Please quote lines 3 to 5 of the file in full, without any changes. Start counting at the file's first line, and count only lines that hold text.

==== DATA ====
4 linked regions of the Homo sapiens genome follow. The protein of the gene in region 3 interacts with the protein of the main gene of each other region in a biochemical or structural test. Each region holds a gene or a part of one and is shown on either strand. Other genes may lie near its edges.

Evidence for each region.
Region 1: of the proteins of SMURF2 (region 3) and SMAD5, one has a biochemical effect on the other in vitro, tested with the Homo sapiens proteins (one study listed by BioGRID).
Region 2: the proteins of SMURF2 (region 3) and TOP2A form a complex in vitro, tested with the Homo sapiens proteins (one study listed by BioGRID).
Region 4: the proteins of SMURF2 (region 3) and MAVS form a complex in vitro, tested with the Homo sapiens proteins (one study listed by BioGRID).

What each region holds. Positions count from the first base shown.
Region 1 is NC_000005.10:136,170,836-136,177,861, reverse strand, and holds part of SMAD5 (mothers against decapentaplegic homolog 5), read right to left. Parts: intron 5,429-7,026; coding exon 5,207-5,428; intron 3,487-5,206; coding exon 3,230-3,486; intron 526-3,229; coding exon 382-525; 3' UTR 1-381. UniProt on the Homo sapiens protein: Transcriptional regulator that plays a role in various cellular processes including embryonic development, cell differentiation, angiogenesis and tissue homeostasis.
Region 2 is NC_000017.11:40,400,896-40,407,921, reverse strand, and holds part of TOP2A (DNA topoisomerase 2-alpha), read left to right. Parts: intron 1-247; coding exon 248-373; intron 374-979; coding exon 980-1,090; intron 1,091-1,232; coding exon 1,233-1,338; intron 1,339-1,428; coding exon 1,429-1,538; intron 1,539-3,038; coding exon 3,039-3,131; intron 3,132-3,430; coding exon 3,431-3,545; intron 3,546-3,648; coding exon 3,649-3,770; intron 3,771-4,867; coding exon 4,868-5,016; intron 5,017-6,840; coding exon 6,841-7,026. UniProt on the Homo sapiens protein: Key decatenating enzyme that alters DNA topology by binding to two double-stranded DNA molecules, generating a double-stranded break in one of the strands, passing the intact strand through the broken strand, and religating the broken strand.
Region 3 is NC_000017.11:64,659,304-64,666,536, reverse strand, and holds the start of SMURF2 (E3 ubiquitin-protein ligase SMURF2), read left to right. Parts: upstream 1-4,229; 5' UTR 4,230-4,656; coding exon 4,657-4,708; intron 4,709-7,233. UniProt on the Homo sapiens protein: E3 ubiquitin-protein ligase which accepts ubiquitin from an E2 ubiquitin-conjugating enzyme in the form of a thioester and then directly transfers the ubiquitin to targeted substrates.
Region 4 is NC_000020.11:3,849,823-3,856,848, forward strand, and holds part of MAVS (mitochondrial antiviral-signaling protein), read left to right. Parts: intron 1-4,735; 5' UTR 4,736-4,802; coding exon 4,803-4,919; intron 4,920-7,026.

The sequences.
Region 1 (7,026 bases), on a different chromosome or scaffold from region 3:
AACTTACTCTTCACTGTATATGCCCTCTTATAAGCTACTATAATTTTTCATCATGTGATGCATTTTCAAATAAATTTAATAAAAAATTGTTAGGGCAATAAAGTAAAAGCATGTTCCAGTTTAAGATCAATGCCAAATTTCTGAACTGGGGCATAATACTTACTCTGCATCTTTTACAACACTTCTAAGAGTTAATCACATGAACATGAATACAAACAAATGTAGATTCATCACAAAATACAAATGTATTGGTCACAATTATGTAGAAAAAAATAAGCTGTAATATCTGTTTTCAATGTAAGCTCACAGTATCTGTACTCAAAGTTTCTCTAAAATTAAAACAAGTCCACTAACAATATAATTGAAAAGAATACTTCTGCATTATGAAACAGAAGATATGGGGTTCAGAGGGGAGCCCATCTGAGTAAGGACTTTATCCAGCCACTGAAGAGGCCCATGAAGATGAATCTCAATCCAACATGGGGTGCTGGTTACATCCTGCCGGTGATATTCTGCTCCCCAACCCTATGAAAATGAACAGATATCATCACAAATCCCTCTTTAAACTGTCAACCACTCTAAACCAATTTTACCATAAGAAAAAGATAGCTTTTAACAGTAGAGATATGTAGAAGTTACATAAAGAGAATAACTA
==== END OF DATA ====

Region 1: of the proteins of SMURF2 (region 3) and SMAD5, one has a biochemical effect on the other in vitro, tested with the Homo sapiens proteins (one study listed by BioGRID).
Region 2: the proteins of SMURF2 (region 3) and TOP2A form a complex in vitro, tested with the Homo sapiens proteins (one study listed by BioGRID).
Region 4: the proteins of SMURF2 (region 3) and MAVS form a complex in vitro, tested with the Homo sapiens proteins (one study listed by BioGRID).